• Prefer faster memory modules, ones supporting high frequency ratings better complementing the speed capabilities of the CPU and motherboard;
    • If the motherboard supports both DDR5 and DDR4 modules then prefer the new DDR5 memory as it is faster;
    • If the motherboard has support for multi-channel memory, use that as well because a multi-channel configuration (two, three, four channels, etc.) will work faster than a single-channel configuration. Make sure you closely follow the multi-channel memory installation instructions in the user manual of the motherboard.


  • If the computer doesn’t have a fast discrete GPU, consider adding one or replacing existing one with a faster model. See the Neat Video compatibility lists to select the GPU model currently supported by Neat Video, check the measured performance of different GPU models in NeatBench test and see the Choosing GPU for video editing in 2024 article for more information on important parameters of GPUs.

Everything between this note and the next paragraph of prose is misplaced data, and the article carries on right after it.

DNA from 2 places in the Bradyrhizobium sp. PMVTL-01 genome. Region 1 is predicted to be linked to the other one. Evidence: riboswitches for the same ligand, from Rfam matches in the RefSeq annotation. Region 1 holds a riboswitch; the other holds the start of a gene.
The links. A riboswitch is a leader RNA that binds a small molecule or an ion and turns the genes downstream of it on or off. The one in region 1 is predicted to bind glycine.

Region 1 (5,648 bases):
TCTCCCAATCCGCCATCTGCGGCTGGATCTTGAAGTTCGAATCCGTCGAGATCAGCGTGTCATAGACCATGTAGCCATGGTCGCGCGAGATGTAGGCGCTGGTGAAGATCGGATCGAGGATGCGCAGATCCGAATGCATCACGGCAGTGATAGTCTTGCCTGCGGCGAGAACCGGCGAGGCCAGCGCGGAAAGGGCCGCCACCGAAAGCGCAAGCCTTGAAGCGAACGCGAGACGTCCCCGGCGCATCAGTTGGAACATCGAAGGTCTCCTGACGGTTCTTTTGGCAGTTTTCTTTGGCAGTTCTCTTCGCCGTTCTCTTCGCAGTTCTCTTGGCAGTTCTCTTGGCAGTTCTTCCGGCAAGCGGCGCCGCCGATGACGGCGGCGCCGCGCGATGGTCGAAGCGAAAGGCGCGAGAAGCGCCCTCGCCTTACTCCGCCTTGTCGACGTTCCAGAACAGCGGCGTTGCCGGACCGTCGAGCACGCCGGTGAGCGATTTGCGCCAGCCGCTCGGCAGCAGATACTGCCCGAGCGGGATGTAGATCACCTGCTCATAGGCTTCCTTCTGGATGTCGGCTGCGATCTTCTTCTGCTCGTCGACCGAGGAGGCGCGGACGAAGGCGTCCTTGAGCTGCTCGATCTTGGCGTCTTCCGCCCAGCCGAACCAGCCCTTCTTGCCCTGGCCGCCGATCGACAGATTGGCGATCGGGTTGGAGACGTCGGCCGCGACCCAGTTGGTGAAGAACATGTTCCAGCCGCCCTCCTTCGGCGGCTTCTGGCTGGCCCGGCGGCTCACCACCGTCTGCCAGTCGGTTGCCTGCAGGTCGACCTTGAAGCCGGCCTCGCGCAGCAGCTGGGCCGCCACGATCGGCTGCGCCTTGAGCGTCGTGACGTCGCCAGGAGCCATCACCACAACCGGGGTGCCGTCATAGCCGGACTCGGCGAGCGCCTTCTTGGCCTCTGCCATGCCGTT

• Make sure you choose a GPU with a sufficient amount of video memory (VRAM). Follow the recommendations of the manufacturer of the video editing application regarding the size of the required video memory.
  • When using a GPU for video processing, it also helps to have more regular memory (RAM) installed in the system, especially when working with large frames. When GPU’s own VRAM is exhausted, the GPU driver starts offloading data to the system RAM if it is available. While this is much slower than using VRAM directly, it still helps to provide more stability as the driver (and possibly OS) would otherwise fail due to insufficient memory.